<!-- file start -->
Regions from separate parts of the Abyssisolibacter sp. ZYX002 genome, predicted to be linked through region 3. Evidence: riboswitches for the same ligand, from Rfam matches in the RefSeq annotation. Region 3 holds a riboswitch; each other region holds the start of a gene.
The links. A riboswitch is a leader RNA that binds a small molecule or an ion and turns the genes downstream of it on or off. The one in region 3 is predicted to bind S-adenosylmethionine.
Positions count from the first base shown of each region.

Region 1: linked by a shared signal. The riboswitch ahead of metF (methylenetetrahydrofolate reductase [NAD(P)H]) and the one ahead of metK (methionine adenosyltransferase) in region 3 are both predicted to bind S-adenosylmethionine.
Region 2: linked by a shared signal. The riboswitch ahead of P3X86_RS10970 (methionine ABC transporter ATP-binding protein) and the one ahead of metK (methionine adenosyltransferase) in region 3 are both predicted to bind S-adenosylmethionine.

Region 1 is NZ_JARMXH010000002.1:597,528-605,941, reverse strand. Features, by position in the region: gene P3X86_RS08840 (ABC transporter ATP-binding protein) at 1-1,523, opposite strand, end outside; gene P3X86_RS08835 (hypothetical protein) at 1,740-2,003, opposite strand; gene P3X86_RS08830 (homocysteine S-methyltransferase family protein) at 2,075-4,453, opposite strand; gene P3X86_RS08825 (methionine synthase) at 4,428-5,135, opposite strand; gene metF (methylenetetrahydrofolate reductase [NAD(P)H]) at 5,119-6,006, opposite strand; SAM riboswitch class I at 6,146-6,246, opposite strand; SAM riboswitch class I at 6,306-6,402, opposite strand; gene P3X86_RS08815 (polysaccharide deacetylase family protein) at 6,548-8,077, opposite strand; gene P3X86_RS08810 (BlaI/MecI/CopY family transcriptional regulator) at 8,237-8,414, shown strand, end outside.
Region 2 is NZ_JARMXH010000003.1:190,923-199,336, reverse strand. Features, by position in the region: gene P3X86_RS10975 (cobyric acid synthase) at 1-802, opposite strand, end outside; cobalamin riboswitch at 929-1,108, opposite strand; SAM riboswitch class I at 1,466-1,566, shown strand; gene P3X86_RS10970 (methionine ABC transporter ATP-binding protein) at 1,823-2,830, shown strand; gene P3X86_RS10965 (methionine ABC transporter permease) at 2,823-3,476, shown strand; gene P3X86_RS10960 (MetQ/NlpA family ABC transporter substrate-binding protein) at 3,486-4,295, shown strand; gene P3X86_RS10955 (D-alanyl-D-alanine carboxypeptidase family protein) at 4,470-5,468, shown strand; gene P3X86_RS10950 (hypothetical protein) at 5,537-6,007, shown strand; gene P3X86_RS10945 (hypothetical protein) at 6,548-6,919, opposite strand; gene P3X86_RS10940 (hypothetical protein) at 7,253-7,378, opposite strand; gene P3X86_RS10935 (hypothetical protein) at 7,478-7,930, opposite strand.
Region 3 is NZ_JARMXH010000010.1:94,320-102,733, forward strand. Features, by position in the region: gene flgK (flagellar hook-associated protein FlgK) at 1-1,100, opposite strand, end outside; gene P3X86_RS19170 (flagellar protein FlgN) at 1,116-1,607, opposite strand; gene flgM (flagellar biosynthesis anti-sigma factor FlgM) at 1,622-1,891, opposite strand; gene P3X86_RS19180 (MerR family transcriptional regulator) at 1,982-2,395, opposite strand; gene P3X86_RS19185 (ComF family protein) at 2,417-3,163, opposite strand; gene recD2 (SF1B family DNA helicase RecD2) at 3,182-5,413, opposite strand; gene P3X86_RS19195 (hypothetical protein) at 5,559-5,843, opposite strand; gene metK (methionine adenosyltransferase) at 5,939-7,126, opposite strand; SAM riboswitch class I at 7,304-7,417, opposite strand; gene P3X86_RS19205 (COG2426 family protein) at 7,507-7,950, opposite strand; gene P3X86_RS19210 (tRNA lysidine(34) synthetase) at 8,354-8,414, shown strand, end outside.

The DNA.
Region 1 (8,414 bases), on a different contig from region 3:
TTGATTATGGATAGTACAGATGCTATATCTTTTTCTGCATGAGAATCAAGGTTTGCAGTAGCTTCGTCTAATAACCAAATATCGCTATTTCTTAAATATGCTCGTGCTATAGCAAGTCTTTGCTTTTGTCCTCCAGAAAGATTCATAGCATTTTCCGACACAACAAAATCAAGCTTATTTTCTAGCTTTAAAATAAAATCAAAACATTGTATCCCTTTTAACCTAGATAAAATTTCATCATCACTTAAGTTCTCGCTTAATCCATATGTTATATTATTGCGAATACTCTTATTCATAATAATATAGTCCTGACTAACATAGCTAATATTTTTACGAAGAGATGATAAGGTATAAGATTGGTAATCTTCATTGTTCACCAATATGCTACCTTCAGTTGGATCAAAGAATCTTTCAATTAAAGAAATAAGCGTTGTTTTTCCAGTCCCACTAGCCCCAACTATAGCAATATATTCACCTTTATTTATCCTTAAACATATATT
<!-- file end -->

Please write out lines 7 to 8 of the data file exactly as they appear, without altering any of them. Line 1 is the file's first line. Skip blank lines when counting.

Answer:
Region 2 is NZ_JARMXH010000003.1:190,923-199,336, reverse strand. Features, by position in the region: gene P3X86_RS10975 (cobyric acid synthase) at 1-802, opposite strand, end outside; cobalamin riboswitch at 929-1,108, opposite strand; SAM riboswitch class I at 1,466-1,566, shown strand; gene P3X86_RS10970 (methionine ABC transporter ATP-binding protein) at 1,823-2,830, shown strand; gene P3X86_RS10965 (methionine ABC transporter permease) at 2,823-3,476, shown strand; gene P3X86_RS10960 (MetQ/NlpA family ABC transporter substrate-binding protein) at 3,486-4,295, shown strand; gene P3X86_RS10955 (D-alanyl-D-alanine carboxypeptidase family protein) at 4,470-5,468, shown strand; gene P3X86_RS10950 (hypothetical protein) at 5,537-6,007, shown strand; gene P3X86_RS10945 (hypothetical protein) at 6,548-6,919, opposite strand; gene P3X86_RS10940 (hypothetical protein) at 7,253-7,378, opposite strand; gene P3X86_RS10935 (hypothetical protein) at 7,478-7,930, opposite strand.
Region 3 is NZ_JARMXH010000010.1:94,320-102,733, forward strand. Features, by position in the region: gene flgK (flagellar hook-associated protein FlgK) at 1-1,100, opposite strand, end outside; gene P3X86_RS19170 (flagellar protein FlgN) at 1,116-1,607, opposite strand; gene flgM (flagellar biosynthesis anti-sigma factor FlgM) at 1,622-1,891, opposite strand; gene P3X86_RS19180 (MerR family transcriptional regulator) at 1,982-2,395, opposite strand; gene P3X86_RS19185 (ComF family protein) at 2,417-3,163, opposite strand; gene recD2 (SF1B family DNA helicase RecD2) at 3,182-5,413, opposite strand; gene P3X86_RS19195 (hypothetical protein) at 5,559-5,843, opposite strand; gene metK (methionine adenosyltransferase) at 5,939-7,126, opposite strand; SAM riboswitch class I at 7,304-7,417, opposite strand; gene P3X86_RS19205 (COG2426 family protein) at 7,507-7,950, opposite strand; gene P3X86_RS19210 (tRNA lysidine(34) synthetase) at 8,354-8,414, shown strand, end outside.